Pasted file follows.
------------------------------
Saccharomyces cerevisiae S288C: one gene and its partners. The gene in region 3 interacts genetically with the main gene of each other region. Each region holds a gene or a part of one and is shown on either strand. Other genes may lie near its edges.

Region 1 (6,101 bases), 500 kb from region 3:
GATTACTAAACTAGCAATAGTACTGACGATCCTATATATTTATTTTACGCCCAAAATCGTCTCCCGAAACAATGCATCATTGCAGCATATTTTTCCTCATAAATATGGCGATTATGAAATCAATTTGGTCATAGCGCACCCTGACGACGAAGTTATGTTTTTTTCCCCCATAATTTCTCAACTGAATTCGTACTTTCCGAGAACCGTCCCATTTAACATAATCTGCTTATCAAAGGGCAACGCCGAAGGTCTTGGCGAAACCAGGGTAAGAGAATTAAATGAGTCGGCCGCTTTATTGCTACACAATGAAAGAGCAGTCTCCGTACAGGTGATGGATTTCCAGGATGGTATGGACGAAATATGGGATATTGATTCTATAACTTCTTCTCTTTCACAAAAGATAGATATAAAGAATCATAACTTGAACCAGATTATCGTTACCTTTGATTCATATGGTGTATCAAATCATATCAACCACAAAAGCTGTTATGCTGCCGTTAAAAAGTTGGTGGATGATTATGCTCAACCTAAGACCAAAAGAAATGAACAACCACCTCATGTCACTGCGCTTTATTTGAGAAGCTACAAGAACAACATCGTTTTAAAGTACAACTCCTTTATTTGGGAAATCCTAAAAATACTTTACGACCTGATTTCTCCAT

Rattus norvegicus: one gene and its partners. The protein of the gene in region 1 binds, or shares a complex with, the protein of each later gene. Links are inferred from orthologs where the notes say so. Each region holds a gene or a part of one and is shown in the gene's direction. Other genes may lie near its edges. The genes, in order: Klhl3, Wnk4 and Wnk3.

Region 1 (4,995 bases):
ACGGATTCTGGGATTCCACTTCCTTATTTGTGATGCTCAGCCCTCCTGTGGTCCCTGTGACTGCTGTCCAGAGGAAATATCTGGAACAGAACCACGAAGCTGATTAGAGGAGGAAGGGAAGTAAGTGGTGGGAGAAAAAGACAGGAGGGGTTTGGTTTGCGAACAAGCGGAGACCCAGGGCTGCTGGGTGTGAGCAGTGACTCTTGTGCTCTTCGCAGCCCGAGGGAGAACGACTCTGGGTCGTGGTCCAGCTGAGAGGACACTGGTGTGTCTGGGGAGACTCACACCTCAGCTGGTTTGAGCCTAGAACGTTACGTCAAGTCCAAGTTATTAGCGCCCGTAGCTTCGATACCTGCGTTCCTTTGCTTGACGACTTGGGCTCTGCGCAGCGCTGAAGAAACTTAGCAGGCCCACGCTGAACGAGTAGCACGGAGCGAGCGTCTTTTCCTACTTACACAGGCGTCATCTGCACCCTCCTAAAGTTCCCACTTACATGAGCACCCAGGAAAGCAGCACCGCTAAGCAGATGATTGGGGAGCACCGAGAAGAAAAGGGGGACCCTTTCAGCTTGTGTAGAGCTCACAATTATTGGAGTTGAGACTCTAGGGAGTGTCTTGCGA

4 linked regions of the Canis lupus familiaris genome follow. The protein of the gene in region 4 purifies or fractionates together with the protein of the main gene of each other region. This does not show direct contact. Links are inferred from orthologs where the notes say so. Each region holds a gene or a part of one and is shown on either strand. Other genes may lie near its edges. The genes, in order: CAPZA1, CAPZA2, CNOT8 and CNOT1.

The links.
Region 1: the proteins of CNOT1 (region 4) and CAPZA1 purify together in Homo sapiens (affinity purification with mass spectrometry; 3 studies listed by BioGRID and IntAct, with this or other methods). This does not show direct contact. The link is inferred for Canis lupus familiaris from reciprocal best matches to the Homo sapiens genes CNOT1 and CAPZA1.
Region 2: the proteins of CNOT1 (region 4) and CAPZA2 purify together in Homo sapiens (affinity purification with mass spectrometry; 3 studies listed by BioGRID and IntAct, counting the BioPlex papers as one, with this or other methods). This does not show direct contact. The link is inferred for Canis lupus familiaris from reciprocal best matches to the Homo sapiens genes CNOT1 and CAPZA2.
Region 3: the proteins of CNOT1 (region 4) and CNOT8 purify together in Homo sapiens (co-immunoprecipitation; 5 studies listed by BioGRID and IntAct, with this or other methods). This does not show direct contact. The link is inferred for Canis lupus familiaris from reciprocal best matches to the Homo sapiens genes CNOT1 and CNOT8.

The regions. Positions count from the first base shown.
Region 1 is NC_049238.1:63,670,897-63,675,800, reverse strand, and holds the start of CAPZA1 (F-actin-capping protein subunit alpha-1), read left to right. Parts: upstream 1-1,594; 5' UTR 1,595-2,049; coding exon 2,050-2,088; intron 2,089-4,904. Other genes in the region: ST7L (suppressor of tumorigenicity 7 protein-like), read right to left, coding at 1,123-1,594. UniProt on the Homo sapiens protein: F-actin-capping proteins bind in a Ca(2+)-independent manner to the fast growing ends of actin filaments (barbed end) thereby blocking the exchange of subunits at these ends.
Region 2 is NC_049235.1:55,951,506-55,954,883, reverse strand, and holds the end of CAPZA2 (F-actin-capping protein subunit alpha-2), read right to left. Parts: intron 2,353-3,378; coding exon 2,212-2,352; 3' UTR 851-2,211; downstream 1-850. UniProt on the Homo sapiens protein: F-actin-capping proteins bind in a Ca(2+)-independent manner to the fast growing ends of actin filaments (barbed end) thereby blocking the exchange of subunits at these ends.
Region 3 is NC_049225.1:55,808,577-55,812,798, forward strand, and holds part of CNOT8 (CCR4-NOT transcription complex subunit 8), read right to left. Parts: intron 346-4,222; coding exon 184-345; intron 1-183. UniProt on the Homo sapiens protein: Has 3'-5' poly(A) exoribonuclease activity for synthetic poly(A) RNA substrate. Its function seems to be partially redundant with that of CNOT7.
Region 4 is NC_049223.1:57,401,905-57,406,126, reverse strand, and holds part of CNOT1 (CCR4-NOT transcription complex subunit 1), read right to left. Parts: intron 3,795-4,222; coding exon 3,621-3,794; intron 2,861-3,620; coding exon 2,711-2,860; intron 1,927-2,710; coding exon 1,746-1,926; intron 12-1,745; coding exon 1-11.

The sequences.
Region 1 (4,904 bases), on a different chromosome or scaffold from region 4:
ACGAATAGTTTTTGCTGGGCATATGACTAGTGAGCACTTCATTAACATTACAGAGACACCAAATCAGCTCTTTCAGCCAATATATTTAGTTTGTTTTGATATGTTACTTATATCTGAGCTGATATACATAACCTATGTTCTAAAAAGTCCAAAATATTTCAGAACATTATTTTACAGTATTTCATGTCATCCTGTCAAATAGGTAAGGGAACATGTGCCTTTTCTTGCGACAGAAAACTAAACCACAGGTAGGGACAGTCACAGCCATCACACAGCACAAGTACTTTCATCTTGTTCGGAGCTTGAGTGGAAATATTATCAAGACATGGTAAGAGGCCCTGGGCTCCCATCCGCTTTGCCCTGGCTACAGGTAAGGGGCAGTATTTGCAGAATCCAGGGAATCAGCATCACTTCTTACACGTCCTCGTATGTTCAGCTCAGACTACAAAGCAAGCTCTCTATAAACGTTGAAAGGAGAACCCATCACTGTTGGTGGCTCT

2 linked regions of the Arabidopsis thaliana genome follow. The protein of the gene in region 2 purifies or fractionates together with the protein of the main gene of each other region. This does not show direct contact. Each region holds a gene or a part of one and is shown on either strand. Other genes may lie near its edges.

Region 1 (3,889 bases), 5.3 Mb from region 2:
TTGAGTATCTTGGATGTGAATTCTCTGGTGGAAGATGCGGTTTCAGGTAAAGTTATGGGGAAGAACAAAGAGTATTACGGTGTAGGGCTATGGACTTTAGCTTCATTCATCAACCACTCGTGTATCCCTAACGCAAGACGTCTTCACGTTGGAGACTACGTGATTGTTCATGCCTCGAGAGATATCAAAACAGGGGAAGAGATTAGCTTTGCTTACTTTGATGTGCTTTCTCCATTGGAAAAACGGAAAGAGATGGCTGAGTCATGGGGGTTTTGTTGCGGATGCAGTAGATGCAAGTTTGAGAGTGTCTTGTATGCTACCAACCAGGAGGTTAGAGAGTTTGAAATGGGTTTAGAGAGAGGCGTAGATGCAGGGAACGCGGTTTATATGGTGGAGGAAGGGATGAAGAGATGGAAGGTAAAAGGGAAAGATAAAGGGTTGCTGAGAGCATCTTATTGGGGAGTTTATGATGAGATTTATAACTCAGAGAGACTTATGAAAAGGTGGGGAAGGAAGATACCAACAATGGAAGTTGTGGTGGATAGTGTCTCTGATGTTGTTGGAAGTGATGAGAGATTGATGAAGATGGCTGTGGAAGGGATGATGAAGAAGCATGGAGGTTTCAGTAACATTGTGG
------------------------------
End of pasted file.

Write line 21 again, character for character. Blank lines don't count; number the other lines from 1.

Region 1 (3,889 bases), 5.3 Mb from region 2: